The street closure plan has received support from 20 of 22 impacted businesses. One of the businesses that opposes it is Rapid Transit Sports, 115 S. Allen St.

Matt Kisenwether, of Rapid Transit, said the business is against it for a number of reasons, the biggest being that it will simply make it more difficult for customers to get to the store.

"We are one of the few stores downtown that gets busier when the students leave. We also have many elderly customers and customers with physical issues," Kisenwether said. "By closing the street you are making it harder for them to get to our store."

He also cited Groznik's comments from October that the organizers expected to allow the plaza to be a passive area at times and not have events scheduled for every day of the closure. 

"If you’re making it harder for my regular customers to get to my store, you’re increasing traffic issues by closing one of the main through streets in the downtown, and you don’t have events planned to bring people to the street, then this is going to be very bad for all of the businesses on Allen Street," he said.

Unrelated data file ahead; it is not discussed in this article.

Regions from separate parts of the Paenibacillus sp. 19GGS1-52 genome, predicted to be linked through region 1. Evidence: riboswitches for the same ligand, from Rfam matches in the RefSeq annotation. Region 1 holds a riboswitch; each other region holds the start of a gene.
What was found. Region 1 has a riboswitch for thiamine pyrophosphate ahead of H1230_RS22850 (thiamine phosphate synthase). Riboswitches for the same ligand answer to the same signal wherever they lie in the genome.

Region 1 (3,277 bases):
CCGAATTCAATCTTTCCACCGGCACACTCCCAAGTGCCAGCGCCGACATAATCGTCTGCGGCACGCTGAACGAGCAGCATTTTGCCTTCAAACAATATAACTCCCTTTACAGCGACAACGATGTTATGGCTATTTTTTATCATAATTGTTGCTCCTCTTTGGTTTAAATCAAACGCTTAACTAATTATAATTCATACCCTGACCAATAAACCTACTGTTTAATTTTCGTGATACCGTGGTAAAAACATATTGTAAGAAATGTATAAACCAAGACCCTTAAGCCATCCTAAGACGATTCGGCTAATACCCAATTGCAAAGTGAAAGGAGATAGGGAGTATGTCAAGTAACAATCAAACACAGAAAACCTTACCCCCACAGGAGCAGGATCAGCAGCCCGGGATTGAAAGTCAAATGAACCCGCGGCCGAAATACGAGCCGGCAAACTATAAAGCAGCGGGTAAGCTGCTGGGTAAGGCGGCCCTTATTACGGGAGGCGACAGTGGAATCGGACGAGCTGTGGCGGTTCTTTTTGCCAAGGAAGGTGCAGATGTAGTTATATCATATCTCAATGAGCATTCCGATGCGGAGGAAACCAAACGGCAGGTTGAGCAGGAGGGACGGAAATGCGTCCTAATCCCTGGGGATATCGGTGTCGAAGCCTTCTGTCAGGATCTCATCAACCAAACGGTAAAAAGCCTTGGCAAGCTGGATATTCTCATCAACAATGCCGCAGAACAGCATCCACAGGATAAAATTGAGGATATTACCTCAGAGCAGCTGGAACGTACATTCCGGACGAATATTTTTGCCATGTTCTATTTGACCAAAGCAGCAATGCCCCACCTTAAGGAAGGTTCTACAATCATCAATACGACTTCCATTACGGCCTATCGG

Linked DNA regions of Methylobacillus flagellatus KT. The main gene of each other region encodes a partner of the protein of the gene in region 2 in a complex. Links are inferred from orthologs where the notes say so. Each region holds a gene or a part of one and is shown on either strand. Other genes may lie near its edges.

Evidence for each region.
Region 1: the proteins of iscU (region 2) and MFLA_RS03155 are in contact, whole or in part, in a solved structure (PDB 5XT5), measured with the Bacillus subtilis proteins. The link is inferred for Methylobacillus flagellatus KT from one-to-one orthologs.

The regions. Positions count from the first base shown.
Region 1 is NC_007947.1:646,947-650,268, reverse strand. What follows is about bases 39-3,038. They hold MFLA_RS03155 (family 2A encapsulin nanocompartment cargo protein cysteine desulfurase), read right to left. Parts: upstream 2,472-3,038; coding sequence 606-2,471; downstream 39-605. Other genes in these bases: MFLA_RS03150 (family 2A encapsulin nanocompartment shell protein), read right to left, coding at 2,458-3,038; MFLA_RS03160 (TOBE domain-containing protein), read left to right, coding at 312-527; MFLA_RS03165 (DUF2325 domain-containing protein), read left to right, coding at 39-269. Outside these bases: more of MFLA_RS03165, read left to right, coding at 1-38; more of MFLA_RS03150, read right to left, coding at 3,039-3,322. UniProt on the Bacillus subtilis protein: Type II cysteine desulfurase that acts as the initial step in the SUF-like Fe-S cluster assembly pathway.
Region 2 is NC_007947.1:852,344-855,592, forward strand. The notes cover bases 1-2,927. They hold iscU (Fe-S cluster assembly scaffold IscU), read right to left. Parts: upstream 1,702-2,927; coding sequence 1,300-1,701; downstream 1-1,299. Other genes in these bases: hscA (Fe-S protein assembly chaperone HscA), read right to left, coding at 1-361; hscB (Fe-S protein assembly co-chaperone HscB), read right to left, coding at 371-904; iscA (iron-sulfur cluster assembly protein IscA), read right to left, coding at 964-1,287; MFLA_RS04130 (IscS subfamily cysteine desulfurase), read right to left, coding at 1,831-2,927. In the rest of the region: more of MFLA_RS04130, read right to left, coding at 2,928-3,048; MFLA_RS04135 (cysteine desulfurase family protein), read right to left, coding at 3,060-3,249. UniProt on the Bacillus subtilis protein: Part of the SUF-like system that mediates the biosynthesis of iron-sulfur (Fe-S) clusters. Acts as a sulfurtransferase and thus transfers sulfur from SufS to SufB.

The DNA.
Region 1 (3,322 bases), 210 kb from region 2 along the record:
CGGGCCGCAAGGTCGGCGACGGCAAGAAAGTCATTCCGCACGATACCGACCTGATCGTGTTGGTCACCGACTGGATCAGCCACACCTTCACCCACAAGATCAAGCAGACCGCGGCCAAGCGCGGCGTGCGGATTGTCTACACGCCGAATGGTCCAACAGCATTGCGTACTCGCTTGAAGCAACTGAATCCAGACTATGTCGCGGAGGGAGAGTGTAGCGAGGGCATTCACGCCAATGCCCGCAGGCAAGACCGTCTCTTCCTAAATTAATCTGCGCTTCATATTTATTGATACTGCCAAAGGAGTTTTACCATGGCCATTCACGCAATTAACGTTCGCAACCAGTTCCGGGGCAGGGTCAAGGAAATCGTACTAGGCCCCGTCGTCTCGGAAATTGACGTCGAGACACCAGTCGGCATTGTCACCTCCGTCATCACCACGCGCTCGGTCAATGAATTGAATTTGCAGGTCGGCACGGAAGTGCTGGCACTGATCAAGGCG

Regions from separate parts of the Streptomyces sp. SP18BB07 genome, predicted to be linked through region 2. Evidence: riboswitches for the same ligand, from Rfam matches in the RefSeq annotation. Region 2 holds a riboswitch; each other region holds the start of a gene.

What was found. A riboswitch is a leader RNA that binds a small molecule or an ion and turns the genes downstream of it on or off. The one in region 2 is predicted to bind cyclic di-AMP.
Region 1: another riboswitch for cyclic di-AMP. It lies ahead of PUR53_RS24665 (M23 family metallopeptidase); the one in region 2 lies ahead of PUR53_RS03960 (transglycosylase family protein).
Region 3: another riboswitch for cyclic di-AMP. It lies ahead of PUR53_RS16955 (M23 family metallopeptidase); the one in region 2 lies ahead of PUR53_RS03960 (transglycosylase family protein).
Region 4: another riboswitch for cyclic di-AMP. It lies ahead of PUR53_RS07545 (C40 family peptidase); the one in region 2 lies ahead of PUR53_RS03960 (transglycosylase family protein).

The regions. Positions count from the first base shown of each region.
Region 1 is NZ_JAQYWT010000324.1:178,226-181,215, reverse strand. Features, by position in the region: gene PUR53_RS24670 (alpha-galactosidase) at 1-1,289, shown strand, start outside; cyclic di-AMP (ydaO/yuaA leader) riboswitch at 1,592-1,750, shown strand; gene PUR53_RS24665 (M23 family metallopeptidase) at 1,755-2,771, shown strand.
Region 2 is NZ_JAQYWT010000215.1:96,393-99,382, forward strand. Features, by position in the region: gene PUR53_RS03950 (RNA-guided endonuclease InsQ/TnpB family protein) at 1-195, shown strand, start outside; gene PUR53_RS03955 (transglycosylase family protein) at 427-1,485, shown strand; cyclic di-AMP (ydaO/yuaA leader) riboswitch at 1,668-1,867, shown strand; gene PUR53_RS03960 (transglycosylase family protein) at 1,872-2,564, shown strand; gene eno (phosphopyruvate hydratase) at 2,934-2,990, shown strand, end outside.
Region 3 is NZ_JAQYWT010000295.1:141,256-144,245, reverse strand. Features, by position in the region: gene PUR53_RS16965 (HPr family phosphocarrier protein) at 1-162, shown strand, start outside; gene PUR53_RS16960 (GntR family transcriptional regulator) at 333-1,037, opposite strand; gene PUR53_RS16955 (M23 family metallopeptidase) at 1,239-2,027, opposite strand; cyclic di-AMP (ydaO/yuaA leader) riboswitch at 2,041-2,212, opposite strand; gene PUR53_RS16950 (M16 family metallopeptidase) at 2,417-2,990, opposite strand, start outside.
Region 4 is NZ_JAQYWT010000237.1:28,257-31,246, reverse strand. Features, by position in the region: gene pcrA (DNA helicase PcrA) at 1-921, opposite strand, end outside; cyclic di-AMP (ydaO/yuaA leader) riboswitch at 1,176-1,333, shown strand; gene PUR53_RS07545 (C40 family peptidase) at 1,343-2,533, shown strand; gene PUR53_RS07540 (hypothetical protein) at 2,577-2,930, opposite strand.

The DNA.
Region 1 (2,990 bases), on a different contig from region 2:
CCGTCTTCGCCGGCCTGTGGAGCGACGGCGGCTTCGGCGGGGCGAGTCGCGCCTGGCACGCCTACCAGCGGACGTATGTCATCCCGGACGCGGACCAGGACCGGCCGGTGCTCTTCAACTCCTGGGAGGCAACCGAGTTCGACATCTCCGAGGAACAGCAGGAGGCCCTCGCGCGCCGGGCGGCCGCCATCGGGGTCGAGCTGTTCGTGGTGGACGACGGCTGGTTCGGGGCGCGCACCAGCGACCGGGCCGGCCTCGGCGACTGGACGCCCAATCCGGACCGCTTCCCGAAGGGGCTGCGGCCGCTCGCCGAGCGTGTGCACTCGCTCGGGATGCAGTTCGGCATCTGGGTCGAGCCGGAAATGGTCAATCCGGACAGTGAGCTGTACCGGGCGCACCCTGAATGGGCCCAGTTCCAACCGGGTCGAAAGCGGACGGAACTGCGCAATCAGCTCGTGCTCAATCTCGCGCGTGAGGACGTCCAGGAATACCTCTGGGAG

Kisenwether said council should, if they approve the plan, have "an exit strategy" to scrap the closure before the end of the two months if it is apparent it is not working.

The other business that opposes the plan is Woodrings Floral Gardens, 145 S. Allen St. Rosalie Bloom Brooks, a longtime resident who works at Woodrings, said that whenever there is a street closure "it has a chilling effect on business," and that it creates a "reluctance to visit downtown."

District Judge Carmine Prestia said he was not only concerned about parking and traffic impacts but also safety. An Alpha Fire Company member, Prestia said there have been three fires on South Allen Street since 1970, and while apparatus may be able to get into the area, he questioned whether there would be enough room for equipment to battle a blaze.

He also asked whether allowing outdoor restaurant seating would make it "a taxpayer-funded food and drink court," and said he did not believe the overnight security guard organizers plan to hire would be sufficient.